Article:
The Chevy Volt looks set to be made in the UK at the Vauxhall production line at Ellesmere Port, it has been claimed. If the plan goes ahead, Volts could be flowing off the Merseyside production line early in 2011, Autocar magazine reports. GM Chevy Volt GM's Chevy Volt: set to ship under Vauxhall flag? Moles from General …
Really when will people realise that an Electric vehicle will not save resources. It's electric it needs to be charged, hmmm strain on the national grid anyone...leading to more useage of fossil fuels.Why can no one realise that 'global warming' or 'climate change' or whatever the hell you want to call it is a natural occuring phenomenon and it is the way the planet will continue to survive long after we are extinct and more than likely the Turkish Ants will become the dominant species.
Going into GM, a American company that's about to go spectacularly tits-up.com? What could possibly go wrong?
"Really when will people realise that an Electric vehicle will not save resources. It's electric it needs to be charged, hmmm strain on the national grid anyone..."
True, but the whole point is that the power station is a much more efficient generator of power than multiple internal combustion engines.
"Why can no one realise that 'global warming' or 'climate change' or whatever the hell you want to call it is a natural occuring phenomenon..."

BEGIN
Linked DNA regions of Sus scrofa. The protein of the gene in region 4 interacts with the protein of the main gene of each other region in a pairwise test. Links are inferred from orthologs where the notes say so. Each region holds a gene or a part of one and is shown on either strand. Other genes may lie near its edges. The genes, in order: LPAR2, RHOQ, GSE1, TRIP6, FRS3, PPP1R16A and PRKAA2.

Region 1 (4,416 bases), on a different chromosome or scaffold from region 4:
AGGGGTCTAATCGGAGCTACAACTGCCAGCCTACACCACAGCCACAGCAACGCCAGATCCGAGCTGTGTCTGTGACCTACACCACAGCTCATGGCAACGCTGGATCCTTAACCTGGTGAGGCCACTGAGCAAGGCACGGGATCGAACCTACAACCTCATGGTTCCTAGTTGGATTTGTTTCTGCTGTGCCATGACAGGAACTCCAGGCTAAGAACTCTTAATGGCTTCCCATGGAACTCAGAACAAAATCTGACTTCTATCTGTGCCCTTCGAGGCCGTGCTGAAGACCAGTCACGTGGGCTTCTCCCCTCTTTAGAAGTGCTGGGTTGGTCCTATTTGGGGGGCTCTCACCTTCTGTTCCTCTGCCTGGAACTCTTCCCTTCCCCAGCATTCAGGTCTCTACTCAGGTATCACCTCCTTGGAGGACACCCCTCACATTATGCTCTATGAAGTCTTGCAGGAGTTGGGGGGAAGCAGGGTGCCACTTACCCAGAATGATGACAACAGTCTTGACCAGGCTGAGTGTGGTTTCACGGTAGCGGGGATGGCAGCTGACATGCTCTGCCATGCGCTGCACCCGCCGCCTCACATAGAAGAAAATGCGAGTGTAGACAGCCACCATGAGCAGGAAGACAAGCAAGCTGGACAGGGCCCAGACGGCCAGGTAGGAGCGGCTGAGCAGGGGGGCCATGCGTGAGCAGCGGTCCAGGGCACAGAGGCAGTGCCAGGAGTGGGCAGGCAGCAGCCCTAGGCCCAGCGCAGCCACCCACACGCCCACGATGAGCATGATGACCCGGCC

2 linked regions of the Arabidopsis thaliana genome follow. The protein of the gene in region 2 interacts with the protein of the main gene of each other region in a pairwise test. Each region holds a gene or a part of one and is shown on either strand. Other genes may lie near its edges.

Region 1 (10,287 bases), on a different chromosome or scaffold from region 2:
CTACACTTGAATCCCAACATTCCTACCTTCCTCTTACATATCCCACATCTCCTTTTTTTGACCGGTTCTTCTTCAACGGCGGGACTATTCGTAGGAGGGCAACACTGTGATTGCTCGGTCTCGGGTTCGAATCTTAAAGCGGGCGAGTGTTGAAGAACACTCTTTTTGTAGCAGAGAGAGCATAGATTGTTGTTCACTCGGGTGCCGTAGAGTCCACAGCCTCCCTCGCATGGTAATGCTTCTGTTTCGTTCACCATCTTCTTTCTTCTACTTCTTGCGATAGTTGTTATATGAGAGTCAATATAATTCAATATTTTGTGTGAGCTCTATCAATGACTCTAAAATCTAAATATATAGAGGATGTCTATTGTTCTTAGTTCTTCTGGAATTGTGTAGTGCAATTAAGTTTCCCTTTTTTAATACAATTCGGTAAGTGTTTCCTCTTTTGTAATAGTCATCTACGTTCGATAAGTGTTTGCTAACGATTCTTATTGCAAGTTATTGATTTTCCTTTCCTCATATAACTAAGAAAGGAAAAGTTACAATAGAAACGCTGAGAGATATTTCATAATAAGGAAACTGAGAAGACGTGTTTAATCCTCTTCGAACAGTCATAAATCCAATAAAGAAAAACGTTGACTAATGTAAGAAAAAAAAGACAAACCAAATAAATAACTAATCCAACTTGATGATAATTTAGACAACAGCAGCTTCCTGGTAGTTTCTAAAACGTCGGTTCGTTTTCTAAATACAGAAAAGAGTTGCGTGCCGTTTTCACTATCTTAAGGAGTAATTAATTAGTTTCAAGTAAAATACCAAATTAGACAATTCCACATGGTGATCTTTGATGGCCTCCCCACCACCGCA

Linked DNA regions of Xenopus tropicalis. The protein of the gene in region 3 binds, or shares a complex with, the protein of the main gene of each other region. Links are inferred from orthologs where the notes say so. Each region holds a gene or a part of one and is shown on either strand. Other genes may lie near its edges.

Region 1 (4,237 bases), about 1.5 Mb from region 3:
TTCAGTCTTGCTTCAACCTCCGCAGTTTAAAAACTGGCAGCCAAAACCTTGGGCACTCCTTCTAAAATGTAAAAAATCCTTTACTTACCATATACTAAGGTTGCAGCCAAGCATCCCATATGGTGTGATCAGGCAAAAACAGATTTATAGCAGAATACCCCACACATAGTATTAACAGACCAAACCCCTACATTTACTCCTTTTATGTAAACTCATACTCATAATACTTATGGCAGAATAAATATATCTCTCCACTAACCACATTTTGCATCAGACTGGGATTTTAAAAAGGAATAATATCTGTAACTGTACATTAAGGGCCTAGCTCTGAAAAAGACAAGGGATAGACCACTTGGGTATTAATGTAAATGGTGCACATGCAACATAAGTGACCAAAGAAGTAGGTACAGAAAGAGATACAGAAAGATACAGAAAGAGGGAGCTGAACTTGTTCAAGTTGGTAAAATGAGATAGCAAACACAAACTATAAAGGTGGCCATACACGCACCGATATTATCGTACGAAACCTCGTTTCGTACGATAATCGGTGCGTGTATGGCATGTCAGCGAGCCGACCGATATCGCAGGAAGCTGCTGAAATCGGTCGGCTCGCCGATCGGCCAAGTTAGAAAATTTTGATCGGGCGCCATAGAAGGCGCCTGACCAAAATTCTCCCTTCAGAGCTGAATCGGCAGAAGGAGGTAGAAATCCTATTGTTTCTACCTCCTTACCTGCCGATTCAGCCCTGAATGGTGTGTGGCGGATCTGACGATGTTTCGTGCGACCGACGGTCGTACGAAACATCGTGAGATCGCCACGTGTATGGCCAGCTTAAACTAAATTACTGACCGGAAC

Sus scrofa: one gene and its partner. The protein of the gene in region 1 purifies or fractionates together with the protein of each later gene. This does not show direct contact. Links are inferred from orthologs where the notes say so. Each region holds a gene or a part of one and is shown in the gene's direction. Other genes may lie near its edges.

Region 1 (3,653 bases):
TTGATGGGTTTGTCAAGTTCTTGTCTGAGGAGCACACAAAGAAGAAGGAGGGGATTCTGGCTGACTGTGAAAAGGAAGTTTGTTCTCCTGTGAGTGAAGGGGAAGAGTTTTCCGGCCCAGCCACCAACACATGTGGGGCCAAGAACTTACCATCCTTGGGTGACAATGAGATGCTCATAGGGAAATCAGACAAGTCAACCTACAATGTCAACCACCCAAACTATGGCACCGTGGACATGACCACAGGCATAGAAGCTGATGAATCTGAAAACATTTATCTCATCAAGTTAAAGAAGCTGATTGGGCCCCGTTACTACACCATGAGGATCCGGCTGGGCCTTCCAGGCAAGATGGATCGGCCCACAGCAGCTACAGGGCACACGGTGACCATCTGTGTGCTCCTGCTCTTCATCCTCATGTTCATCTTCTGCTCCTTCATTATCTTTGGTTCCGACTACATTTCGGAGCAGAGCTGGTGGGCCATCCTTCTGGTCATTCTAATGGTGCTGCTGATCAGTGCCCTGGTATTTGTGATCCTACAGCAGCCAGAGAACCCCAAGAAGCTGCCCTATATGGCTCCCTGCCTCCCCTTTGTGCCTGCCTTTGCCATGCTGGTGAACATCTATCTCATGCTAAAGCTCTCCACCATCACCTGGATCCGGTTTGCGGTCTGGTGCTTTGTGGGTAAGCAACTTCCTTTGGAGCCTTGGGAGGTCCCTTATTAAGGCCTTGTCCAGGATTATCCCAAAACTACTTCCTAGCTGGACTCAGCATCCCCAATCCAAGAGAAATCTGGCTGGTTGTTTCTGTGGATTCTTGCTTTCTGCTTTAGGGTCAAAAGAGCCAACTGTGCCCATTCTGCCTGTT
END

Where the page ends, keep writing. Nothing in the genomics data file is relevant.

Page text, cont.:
Well the sizable body of scientific (and not so scientific) evidence indicating otherwise tends to stop people.
"...and it is the way the planet will continue to survive..."
I don't think anyone argues otherwise?
"...long after we are extinct..."
This is the bit people tend to have an issue with - especially the fact that we could be hastening it's occurance.
Even if you don't accept global warming it's obvious that we need a different power source to oil. Either because it'll run out, it's in the hands of hostile countries or it's just a waste of a valuable resource to burn it.
As for strain on the grid, just build a bigger grid, it's not hard. There's no need for it to increase fossil fuel usage either, the power could easily be nuclear.
FFS It's not _JUST_ the climate!
Re: Oh Goody
Global Warming a 'naturally occurring phenomenon'? Well it's perfectly natural for global warming to occur if the atmosphere is flooded with pollutants, much the same way that it's perfectly natural for one to die if oxygen stops getting to one's brain, or if one receives a fatal dose of brick wall at high speed. So what you are basically saying is that we should do nothing and keep burning fossil fuels in our cars? What happens when they run out?
The difference with electricity over fossil fuels is important - you can make electricity cleanly but you cannot burn fossil fuels cleanly. Sure some of the UK's power - at this time - is generated by burning fossil fuels, however some of it is nuclear and a growing amount of it is from wind turbines (see Ecotricity if you want to buy 100% clean electricity) and other alternative sources are being developed such as solar or wave power. It's also only a matter of time before we have working fusion power.
If an electric car were to be powered purely from wind or solar power, how is this increasing the usage of fossil fuels?